Iranian authorities, after arresting Ms Zaghari-Ratcliffe at Tehran airport while she was trying to board a flight back to the UK, alleged that the mother-of-one had been plotting to topple the government, which she strongly denied. She was sentenced to five years in prison, some of that in solitary confinement, on charges that “remain secret”.

Father Jonathan Kester, Anglican parish priest at Emmanuel Church in West Hampstead, with Hollie Thomas and her 21-month-old son Bobby Cooper. Father Kester and Ms Thomas welcomed the news that local woman Nazanin Zaghari-Ratcliffe had come home. Laura O'Callaghan / The National

In April 2021, after spending the final year of her term effectively under house arrest at her parents’ Tehran home, Ms Zaghari-Ratcliffe was handed a further year of detention and a one-year travel ban, after being found guilty of propaganda against the Iranian government.

People in the north London neighbourhood where Mr Ratcliffe and his daughter live say plans for a welcome-home celebration fare already in the pipeline.

Hollie Thomas, a mother-of-two who lives close to the family, welcomed the news of her release and praised Richard Ratcliffe for “campaigning and working so hard” to highlight the plight of his wife.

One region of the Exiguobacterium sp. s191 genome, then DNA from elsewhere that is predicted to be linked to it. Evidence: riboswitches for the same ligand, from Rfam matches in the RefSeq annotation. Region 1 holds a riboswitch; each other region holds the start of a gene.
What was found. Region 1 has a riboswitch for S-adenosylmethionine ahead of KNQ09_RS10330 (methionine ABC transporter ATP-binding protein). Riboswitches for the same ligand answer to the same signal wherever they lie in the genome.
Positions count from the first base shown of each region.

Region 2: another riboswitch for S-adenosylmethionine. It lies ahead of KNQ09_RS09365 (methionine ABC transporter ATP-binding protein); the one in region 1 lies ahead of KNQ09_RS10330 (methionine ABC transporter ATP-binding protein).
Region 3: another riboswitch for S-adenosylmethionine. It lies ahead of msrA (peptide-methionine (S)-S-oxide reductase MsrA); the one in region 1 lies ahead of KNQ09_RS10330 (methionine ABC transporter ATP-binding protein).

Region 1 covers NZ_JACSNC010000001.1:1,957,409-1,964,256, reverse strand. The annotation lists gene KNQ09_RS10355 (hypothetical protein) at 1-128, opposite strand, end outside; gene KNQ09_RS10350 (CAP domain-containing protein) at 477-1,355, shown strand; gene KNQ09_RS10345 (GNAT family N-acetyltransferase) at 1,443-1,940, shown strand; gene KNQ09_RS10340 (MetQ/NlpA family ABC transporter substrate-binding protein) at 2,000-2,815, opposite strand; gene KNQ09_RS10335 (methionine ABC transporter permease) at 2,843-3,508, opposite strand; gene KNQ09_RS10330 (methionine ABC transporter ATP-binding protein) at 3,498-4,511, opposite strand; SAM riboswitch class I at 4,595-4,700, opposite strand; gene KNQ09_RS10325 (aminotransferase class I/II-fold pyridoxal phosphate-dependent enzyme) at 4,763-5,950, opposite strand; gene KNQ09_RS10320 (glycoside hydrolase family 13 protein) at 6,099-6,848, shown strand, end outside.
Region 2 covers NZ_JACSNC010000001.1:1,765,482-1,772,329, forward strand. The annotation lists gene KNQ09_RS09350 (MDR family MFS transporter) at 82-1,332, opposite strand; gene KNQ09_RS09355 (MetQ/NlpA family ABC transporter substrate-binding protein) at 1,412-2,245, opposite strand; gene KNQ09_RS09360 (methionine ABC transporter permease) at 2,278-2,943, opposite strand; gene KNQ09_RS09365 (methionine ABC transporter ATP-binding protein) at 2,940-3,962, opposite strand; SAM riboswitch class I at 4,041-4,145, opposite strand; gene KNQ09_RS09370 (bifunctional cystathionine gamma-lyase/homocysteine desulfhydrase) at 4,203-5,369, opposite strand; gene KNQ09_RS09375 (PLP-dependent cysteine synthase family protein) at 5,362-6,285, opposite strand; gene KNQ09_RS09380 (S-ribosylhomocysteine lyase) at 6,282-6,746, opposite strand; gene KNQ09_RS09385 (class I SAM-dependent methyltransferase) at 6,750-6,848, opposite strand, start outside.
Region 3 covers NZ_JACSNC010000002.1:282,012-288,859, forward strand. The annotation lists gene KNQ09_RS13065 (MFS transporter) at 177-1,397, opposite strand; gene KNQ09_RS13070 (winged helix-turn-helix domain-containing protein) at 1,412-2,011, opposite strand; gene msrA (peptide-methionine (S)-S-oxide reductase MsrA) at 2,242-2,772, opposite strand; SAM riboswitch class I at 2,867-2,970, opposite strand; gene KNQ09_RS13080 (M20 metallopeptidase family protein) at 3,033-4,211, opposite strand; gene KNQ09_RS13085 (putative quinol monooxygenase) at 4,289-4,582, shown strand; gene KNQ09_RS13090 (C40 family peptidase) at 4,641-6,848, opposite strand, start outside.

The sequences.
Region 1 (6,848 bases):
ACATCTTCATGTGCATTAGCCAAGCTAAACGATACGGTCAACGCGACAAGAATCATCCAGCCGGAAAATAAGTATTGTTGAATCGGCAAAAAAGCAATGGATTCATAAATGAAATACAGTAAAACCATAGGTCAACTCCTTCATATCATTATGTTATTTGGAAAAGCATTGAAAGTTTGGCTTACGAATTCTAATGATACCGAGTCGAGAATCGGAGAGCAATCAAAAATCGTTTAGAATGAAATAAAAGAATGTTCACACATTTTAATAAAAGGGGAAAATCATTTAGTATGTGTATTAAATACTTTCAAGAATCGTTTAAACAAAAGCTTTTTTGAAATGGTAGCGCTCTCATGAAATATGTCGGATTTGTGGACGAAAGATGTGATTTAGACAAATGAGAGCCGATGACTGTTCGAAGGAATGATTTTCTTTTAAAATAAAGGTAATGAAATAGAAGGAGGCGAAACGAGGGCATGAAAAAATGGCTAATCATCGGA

“It’s great news,” she said. “I remember reading the story a few years ago and it was awful.

“I felt devastated for her being separated from her daughter. I cannot imagine it. She deserves a huge celebration for what she’s gone through.”

Nazanin Zaghari-Ratcliffe speaks to her daughter Gabriella, after landing at RAF Brize Norton. EPA

Jonathan Kester, Anglican parish priest at Emmanuel Church in West Hampstead, said he and his congregation had for six years been praying for the Zaghari-Ratcliffe family and offering practical support.

Members offered moral support to Mr Ratcliffe during his 21-day hunger strike outside the Foreign Office in London last year and attended prayer services and carol singing outside No 10 Downing Street.

He told The National he felt “overjoyed” when local MP Tulip Siddiq broke the news on Wednesday, but did not feel Ms Zaghari-Ratcliffe’s release was a done deal until she had left Iran.

“Even when she was at Tehran airport under the care of the Revolutionary Guard, we were still only cautiously optimistic,” he said.

“The community here have been offering support to Richard. We’ve been praying for him but it’s important that you also offer practical support as well as prayer.

“When he was doing the hunger strike, we made sure there was always somebody with him, sleeping in another tent.